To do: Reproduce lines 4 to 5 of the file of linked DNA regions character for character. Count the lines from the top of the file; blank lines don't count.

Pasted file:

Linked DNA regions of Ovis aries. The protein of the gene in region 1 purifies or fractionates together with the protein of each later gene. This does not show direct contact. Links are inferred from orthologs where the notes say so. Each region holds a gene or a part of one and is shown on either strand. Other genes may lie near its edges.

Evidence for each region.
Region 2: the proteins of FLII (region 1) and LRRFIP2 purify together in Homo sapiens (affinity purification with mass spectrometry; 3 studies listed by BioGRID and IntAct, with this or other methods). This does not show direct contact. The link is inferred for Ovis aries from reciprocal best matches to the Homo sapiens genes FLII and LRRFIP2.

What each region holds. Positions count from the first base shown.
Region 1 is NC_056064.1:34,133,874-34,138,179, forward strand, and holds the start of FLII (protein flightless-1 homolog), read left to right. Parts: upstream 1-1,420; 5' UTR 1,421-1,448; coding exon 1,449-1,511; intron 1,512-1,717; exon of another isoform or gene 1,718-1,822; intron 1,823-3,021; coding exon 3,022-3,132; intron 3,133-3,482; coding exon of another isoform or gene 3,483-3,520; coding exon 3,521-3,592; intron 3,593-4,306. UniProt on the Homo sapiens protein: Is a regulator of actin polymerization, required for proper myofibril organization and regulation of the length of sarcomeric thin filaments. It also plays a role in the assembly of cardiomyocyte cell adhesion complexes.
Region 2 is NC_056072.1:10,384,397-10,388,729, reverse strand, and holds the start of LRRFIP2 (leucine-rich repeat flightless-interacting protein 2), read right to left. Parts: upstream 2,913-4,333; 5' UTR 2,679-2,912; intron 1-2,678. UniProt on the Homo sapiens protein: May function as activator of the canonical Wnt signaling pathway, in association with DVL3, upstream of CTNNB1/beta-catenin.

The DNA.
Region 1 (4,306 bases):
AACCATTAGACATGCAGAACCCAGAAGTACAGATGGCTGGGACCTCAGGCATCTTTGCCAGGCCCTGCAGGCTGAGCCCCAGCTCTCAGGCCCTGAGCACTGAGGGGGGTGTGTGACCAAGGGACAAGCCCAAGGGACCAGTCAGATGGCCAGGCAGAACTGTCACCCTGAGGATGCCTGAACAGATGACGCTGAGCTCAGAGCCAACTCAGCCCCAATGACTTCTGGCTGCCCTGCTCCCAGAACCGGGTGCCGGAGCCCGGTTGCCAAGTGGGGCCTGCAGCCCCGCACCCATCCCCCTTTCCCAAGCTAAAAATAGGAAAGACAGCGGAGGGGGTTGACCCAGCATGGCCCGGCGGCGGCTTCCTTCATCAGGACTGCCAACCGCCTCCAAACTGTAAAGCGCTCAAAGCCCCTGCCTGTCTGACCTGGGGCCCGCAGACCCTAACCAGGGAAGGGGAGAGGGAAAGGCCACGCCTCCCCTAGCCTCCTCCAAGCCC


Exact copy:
What each region holds. Positions count from the first base shown.
Region 1 is NC_056064.1:34,133,874-34,138,179, forward strand, and holds the start of FLII (protein flightless-1 homolog), read left to right. Parts: upstream 1-1,420; 5' UTR 1,421-1,448; coding exon 1,449-1,511; intron 1,512-1,717; exon of another isoform or gene 1,718-1,822; intron 1,823-3,021; coding exon 3,022-3,132; intron 3,133-3,482; coding exon of another isoform or gene 3,483-3,520; coding exon 3,521-3,592; intron 3,593-4,306. UniProt on the Homo sapiens protein: Is a regulator of actin polymerization, required for proper myofibril organization and regulation of the length of sarcomeric thin filaments. It also plays a role in the assembly of cardiomyocyte cell adhesion complexes.